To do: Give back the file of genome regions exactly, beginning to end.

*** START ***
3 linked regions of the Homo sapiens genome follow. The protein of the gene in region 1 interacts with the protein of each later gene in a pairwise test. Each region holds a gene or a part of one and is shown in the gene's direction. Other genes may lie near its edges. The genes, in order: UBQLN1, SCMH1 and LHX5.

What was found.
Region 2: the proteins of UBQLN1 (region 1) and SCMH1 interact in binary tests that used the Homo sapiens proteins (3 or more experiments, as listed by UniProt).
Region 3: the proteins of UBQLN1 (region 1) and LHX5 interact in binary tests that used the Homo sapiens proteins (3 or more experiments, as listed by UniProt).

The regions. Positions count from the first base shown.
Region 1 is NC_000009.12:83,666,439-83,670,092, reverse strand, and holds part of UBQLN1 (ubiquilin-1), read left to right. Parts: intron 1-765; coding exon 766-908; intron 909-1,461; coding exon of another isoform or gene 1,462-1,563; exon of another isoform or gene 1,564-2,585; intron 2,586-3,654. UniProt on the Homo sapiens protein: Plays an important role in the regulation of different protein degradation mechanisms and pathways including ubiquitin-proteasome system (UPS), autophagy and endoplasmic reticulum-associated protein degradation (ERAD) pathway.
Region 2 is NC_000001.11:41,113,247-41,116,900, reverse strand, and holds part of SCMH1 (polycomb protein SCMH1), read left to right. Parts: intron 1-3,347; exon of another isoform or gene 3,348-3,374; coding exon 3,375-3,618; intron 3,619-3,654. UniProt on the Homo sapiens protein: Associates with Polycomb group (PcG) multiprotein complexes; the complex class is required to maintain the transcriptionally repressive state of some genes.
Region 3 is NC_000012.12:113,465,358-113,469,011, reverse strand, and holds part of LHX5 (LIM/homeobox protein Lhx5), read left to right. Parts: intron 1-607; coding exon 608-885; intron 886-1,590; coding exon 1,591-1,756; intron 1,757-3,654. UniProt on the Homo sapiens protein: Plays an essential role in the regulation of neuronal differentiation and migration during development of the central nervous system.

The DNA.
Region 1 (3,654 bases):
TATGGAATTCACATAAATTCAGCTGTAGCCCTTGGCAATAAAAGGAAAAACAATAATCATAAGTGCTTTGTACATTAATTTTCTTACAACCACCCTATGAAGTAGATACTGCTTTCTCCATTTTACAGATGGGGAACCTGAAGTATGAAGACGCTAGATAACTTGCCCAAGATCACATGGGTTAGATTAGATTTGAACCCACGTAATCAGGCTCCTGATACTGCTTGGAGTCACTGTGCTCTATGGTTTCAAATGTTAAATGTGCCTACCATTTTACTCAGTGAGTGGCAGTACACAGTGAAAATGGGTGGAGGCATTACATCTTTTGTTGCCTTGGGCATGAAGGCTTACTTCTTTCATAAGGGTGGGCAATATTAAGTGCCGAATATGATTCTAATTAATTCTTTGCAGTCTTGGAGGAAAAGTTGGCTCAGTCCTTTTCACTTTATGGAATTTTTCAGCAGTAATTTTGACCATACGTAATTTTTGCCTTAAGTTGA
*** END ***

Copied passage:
3 linked regions of the Homo sapiens genome follow. The protein of the gene in region 1 interacts with the protein of each later gene in a pairwise test. Each region holds a gene or a part of one and is shown in the gene's direction. Other genes may lie near its edges. The genes, in order: UBQLN1, SCMH1 and LHX5.

What was found.
Region 2: the proteins of UBQLN1 (region 1) and SCMH1 interact in binary tests that used the Homo sapiens proteins (3 or more experiments, as listed by UniProt).
Region 3: the proteins of UBQLN1 (region 1) and LHX5 interact in binary tests that used the Homo sapiens proteins (3 or more experiments, as listed by UniProt).

The regions. Positions count from the first base shown.
Region 1 is NC_000009.12:83,666,439-83,670,092, reverse strand, and holds part of UBQLN1 (ubiquilin-1), read left to right. Parts: intron 1-765; coding exon 766-908; intron 909-1,461; coding exon of another isoform or gene 1,462-1,563; exon of another isoform or gene 1,564-2,585; intron 2,586-3,654. UniProt on the Homo sapiens protein: Plays an important role in the regulation of different protein degradation mechanisms and pathways including ubiquitin-proteasome system (UPS), autophagy and endoplasmic reticulum-associated protein degradation (ERAD) pathway.
Region 2 is NC_000001.11:41,113,247-41,116,900, reverse strand, and holds part of SCMH1 (polycomb protein SCMH1), read left to right. Parts: intron 1-3,347; exon of another isoform or gene 3,348-3,374; coding exon 3,375-3,618; intron 3,619-3,654. UniProt on the Homo sapiens protein: Associates with Polycomb group (PcG) multiprotein complexes; the complex class is required to maintain the transcriptionally repressive state of some genes.
Region 3 is NC_000012.12:113,465,358-113,469,011, reverse strand, and holds part of LHX5 (LIM/homeobox protein Lhx5), read left to right. Parts: intron 1-607; coding exon 608-885; intron 886-1,590; coding exon 1,591-1,756; intron 1,757-3,654. UniProt on the Homo sapiens protein: Plays an essential role in the regulation of neuronal differentiation and migration during development of the central nervous system.

The DNA.
Region 1 (3,654 bases):
TATGGAATTCACATAAATTCAGCTGTAGCCCTTGGCAATAAAAGGAAAAACAATAATCATAAGTGCTTTGTACATTAATTTTCTTACAACCACCCTATGAAGTAGATACTGCTTTCTCCATTTTACAGATGGGGAACCTGAAGTATGAAGACGCTAGATAACTTGCCCAAGATCACATGGGTTAGATTAGATTTGAACCCACGTAATCAGGCTCCTGATACTGCTTGGAGTCACTGTGCTCTATGGTTTCAAATGTTAAATGTGCCTACCATTTTACTCAGTGAGTGGCAGTACACAGTGAAAATGGGTGGAGGCATTACATCTTTTGTTGCCTTGGGCATGAAGGCTTACTTCTTTCATAAGGGTGGGCAATATTAAGTGCCGAATATGATTCTAATTAATTCTTTGCAGTCTTGGAGGAAAAGTTGGCTCAGTCCTTTTCACTTTATGGAATTTTTCAGCAGTAATTTTGACCATACGTAATTTTTGCCTTAAGTTGA